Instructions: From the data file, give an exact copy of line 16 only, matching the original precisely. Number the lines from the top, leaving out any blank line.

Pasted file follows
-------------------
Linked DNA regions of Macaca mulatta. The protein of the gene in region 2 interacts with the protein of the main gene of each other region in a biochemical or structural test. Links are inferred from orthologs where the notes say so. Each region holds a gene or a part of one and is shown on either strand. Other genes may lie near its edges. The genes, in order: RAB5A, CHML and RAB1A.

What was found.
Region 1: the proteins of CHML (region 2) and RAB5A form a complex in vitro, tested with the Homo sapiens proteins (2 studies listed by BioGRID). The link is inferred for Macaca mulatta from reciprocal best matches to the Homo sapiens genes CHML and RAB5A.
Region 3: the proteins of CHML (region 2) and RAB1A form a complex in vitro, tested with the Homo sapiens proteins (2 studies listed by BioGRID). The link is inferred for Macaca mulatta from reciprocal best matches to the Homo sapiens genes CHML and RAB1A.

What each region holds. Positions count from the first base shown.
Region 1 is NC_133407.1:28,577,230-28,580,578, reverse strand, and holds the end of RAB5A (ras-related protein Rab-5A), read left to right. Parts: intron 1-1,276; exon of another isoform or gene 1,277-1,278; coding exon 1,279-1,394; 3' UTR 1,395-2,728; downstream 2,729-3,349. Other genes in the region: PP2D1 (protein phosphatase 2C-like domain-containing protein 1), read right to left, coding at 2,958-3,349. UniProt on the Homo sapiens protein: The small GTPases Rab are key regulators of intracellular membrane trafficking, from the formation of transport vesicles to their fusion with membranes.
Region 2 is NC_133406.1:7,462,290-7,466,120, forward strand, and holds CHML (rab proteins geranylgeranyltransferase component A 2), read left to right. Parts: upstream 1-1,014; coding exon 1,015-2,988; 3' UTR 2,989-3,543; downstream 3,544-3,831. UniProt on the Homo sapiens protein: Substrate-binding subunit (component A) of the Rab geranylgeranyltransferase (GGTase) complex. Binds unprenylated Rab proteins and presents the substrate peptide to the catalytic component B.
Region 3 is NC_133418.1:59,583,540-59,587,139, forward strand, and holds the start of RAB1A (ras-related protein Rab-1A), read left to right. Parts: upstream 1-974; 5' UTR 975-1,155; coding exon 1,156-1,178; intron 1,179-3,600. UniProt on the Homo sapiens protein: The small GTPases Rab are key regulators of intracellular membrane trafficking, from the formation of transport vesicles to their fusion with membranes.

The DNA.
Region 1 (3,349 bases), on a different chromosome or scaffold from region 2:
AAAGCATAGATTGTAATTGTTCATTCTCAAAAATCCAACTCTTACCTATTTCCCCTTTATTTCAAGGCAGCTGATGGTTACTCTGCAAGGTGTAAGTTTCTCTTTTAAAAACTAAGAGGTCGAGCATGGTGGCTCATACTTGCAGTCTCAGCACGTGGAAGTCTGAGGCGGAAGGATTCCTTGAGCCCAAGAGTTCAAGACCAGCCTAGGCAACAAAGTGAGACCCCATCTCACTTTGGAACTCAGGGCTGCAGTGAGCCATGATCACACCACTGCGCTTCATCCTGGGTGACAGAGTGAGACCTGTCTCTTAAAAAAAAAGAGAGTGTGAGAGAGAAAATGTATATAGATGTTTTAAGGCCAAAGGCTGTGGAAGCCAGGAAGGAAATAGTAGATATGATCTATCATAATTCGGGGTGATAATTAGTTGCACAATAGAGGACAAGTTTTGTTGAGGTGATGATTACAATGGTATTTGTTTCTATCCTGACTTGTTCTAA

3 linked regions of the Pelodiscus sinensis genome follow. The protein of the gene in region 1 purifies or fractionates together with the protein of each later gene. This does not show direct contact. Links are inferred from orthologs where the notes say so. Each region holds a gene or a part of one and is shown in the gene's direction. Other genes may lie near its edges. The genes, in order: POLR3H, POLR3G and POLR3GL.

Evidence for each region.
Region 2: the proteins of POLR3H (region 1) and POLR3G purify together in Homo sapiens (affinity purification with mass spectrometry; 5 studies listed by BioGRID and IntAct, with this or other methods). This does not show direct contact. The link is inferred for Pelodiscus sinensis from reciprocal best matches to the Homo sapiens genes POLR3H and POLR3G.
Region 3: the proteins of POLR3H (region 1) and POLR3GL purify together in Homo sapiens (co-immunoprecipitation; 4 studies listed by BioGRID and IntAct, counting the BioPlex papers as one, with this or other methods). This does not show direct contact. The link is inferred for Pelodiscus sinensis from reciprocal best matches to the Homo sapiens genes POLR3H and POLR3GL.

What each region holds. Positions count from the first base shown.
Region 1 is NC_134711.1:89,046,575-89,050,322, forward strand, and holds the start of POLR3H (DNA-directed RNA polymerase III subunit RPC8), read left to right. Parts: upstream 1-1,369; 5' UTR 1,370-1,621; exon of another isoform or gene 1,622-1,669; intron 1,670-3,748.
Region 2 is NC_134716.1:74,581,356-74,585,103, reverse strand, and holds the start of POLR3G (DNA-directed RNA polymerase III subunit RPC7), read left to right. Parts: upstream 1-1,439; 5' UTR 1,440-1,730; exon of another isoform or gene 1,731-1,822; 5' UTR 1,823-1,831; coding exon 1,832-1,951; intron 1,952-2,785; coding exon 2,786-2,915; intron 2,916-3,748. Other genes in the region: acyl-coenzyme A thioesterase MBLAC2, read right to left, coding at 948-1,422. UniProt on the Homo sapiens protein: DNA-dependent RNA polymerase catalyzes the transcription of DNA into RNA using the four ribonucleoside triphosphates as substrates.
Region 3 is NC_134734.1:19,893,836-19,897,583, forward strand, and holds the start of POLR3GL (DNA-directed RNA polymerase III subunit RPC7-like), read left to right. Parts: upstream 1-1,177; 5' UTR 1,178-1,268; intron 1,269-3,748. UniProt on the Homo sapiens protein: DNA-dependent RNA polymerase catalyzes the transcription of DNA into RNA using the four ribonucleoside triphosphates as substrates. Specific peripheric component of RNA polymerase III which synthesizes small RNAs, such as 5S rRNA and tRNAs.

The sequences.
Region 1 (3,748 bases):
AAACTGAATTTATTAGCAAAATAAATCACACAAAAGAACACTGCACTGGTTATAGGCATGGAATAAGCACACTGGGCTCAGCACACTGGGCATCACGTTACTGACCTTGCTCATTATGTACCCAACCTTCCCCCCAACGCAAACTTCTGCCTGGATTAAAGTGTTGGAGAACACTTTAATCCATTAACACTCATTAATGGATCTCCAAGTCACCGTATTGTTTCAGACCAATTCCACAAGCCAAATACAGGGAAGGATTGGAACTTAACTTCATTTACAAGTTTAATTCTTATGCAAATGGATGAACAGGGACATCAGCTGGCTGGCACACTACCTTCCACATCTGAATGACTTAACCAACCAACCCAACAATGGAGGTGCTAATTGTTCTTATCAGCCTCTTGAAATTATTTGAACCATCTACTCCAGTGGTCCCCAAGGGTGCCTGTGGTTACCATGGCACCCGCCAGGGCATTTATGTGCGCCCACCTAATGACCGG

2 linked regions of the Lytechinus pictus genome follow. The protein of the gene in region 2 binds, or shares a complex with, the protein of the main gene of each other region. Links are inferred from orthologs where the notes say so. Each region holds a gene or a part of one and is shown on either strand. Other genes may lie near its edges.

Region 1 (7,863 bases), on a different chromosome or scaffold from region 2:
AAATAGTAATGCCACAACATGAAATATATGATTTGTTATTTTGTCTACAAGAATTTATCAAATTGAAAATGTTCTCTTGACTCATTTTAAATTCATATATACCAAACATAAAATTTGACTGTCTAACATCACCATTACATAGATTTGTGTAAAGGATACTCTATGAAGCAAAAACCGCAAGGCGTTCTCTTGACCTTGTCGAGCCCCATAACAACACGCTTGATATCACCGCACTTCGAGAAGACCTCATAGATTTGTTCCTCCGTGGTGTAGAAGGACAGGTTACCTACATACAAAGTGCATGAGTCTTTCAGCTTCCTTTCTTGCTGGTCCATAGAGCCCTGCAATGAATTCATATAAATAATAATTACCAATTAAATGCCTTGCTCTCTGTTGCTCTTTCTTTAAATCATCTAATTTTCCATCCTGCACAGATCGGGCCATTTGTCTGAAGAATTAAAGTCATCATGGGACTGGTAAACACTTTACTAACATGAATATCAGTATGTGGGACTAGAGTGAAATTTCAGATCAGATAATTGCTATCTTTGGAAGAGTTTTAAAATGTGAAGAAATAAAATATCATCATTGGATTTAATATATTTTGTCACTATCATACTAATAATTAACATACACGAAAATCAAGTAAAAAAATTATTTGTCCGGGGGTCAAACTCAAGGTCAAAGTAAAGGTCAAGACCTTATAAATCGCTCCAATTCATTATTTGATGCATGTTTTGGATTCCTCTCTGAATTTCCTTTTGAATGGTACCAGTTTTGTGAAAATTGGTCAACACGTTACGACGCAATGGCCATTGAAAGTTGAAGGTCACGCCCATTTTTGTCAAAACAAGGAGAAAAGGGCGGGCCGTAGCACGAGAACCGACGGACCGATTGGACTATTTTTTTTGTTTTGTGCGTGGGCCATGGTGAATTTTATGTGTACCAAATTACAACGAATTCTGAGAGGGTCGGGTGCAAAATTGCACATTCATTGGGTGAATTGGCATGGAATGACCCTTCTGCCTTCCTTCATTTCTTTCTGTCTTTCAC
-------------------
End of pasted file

What each region holds. Positions count from the first base shown.